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A federal judge in Virginia has agreed to hear a lawsuit against the country of Sudan. The families of 17 sailors killed on the USS Cole in 2000 claim Sudan's leaders helped al-Qaida to bomb the ship.
This case is one of several where victims' families pursue countries with ties to terrorists. One major challenge is actually collecting money.
Eric Niiler reports.
ERIC NIILER reporting:
The living room walls of John Clodfelter's two-story home near Richmond are covered with images of the USS Cole and framed photos of his son, Kenneth. One picture shows four smiling sailors in white dress uniforms standing on the destroyer's deck.
Mr. JOHN CLODFELTER (Father of Victim): This was the last time we saw Kenneth, actually. That's he last time we saw him alive. Initially, when they told us about the attack, and they said that there were four that were confirmed dead, we thought these four? But it wasn't, because he's alive, he's alive, and he's alive. Kenneth was the only one that was killed.
NIILER: Kenneth Clodfelter was killed when a small boat carrying al-Qaida operatives rammed the Cole with explosives in October of 2000. The Cole was docked in Yemen.
But lawyers for the families say the terrorist group received help from the Sudanese government. Clodfelter and other family members have been asking for financial compensation from Congress. Now the families have turned to the courts.
They are seeking one hundred million dollars in damages from Sudan. Clodfelter explains why.
Mr. CLODFELTER: You know, because that's where al-Qaida was trained, that's where al-Qaida was, you know, they allowed al-Qaida to go ahead and come and go as they pleased, basically. That and they gave them funding and stuff. I mean it was just unreal.
NIILER: Lawyers for the Cole families say Sudan has assets in the United States, and a growing supply of oil that could be tapped to pay their claim.
Norfolk attorney Greg Stillman represents Sudan. He says the lawsuit doesn't connect the dots between the Cole bombing and his client. But Stillman says Sudan is trying to play by the rules.
Mr. GREG STILLMAN (Attorney for Sudan): The one good news for the plaintiffs in this case is the government of Sudan is willing to participate in this process. To their credit, they could have chosen simply to ignore it.
NIILER: Washington attorney Steve Perles is bringing the claims against both Sudan and Iran on behalf of families killed in various terrorism incidents. He says the goal is to make sponsoring terrorism too expensive for these countries.
Mr. STEVE PERLES (Attorney for Victims' Families): They're either going to have to pay massive judgments or they're going to have to stop detonating bombs where U.S. nationals are placed at risk.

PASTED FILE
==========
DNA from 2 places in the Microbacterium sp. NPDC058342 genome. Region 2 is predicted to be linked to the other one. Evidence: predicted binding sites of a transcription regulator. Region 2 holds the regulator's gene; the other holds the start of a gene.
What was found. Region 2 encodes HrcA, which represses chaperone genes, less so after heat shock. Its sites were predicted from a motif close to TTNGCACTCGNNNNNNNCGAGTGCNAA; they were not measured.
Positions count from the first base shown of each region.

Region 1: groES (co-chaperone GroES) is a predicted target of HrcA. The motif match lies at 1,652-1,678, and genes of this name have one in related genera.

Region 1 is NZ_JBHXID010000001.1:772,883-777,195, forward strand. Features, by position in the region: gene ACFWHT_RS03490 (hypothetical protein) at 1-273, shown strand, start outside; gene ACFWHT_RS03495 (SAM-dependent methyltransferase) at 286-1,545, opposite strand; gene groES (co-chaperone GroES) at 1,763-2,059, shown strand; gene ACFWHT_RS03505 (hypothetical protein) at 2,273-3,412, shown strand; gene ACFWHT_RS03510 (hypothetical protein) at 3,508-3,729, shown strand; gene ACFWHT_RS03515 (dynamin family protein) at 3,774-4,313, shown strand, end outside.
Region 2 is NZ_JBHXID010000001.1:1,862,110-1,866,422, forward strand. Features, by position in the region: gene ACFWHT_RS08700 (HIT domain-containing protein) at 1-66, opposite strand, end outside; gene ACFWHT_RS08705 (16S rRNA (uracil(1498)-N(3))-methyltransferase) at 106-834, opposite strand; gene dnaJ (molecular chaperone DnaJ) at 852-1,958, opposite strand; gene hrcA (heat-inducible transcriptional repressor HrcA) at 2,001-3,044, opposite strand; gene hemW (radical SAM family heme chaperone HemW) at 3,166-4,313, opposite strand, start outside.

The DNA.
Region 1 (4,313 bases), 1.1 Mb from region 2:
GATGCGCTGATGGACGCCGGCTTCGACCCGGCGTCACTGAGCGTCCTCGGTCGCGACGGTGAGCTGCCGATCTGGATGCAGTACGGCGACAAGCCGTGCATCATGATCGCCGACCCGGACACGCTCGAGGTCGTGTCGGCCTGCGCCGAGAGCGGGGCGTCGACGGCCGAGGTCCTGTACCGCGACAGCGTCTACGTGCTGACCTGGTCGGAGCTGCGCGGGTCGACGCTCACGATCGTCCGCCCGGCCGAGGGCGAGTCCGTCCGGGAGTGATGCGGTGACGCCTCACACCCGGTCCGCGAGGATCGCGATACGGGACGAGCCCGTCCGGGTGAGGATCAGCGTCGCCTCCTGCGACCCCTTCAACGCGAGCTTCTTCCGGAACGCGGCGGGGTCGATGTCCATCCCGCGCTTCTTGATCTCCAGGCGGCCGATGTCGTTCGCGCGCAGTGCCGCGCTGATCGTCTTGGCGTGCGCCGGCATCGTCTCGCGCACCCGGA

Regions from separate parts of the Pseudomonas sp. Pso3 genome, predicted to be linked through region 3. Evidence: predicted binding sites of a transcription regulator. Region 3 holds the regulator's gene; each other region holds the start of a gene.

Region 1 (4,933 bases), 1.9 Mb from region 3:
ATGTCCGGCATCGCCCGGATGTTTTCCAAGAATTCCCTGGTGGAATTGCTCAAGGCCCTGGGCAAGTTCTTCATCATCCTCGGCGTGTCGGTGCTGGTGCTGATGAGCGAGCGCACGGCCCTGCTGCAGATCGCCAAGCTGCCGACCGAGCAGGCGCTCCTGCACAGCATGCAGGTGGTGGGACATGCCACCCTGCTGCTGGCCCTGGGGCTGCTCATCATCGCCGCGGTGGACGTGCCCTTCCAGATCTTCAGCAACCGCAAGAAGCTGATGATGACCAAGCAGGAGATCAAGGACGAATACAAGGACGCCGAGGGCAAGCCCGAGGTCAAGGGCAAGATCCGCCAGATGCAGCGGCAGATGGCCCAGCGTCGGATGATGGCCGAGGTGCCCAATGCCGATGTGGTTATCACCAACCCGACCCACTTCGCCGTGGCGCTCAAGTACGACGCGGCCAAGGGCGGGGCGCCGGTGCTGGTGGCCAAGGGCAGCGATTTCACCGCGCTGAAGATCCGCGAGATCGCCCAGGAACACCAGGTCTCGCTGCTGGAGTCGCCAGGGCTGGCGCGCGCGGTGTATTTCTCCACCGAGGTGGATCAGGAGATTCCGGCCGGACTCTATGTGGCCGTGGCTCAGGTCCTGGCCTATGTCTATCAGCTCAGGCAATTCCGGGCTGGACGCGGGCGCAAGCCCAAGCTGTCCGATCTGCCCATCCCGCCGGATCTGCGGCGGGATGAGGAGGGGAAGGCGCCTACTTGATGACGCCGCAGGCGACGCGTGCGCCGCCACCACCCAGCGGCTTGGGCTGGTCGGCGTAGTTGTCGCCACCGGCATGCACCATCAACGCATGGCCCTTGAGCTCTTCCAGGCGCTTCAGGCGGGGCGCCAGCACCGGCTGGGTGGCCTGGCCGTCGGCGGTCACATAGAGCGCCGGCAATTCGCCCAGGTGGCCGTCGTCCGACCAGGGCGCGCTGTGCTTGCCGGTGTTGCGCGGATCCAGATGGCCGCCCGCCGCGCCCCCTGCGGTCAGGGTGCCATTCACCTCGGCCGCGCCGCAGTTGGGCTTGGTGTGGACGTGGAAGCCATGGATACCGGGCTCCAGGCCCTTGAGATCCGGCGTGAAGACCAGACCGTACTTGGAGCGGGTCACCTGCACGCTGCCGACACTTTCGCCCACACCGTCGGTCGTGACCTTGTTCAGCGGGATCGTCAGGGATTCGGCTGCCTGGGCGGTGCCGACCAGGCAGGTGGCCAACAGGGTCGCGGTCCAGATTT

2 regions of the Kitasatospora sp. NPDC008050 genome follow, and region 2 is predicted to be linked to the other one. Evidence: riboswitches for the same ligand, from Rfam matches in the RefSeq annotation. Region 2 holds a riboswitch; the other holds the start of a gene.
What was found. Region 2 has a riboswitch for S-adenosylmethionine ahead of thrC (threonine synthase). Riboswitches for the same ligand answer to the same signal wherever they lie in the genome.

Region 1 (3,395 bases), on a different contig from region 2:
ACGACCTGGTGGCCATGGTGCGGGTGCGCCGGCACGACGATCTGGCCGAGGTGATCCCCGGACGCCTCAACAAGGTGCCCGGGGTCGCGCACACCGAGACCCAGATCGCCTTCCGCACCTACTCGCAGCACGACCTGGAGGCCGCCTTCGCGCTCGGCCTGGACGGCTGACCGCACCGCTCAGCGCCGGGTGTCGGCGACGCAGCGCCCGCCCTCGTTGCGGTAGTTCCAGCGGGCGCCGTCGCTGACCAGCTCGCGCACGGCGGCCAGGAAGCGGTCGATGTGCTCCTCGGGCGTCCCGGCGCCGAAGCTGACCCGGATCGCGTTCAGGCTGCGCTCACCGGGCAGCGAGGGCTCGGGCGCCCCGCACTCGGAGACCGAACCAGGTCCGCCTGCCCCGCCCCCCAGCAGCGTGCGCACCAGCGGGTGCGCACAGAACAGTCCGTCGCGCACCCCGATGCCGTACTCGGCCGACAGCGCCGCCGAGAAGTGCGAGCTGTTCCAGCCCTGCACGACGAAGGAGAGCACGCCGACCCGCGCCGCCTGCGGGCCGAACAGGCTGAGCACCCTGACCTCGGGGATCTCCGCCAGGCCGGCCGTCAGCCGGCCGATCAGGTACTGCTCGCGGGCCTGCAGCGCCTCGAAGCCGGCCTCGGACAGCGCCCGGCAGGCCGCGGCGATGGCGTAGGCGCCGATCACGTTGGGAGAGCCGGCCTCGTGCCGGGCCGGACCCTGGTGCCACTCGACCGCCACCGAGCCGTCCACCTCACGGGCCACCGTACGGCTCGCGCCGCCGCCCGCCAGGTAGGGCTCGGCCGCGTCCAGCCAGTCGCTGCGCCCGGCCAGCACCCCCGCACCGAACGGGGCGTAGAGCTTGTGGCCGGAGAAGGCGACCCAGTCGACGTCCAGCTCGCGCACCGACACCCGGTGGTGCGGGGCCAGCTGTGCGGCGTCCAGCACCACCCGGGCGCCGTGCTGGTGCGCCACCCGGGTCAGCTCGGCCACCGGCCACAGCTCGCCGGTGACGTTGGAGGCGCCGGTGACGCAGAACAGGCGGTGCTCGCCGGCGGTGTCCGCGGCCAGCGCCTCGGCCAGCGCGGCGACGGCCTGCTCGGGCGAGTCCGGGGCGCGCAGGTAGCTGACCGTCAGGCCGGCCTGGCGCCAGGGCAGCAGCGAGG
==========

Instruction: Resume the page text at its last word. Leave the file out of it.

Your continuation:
NIILER: Perles has won several big judgments against Iran, but so far U.S. taxpayers have been paying the claims rather than Iran's leaders. Iran doesn't have money here in the U.S., and lawyers can't put a hold on Iran's diplomatic buildings.
Some victims' families had more luck with Congress, which gave $380 million dollars to 14 terror victims back in 2000. Now other victims' families want a similar deal.
Ms. LYNN SMITH DERBYSHIRE (Sister of Victim): I do not want revenge. I don't want some young Iranian woman to have to weep at the closed casket of her brother like I did. I don't want to go blow them up. I just want justice.
NIILER: Lynn Smith Derbyshire's brother was killed in the 1983 Beirut bombing, along with nearly 300 other U.S. Marines. She wants Iran's government to pay. The problem is that Iran already has eight billion dollars in claims against it. Iran hasn't even bothered to show up in court. But maybe Sudan will be different.
Kenneth Katzman is senior analyst at the Congressional Research Service who follows international law. He says countries sometimes settle legal disputes if it helps them rejoin the international community.
Mr. KENNETH KATZMAN (senior analyst, Congressional Research Service): Sudan wants to try to end its isolation, wants to improve relations with the United States. And maybe there's a perception that it might be more responsive and more willing to provide compensation to terrorism victims.
NIILER: The U.S. State Department says it wants a more equitable way of compensating victims, rather than the piecemeal approach so far.
Congress is considering whether to offer $262,000 dollars to survivors of U.S. civilians killed by terrorism from abroad. Military personnel, like those on the USS Cole or the Beirut Marine barracks, would not qualify.
For NPR News, I'm Eric Niiler.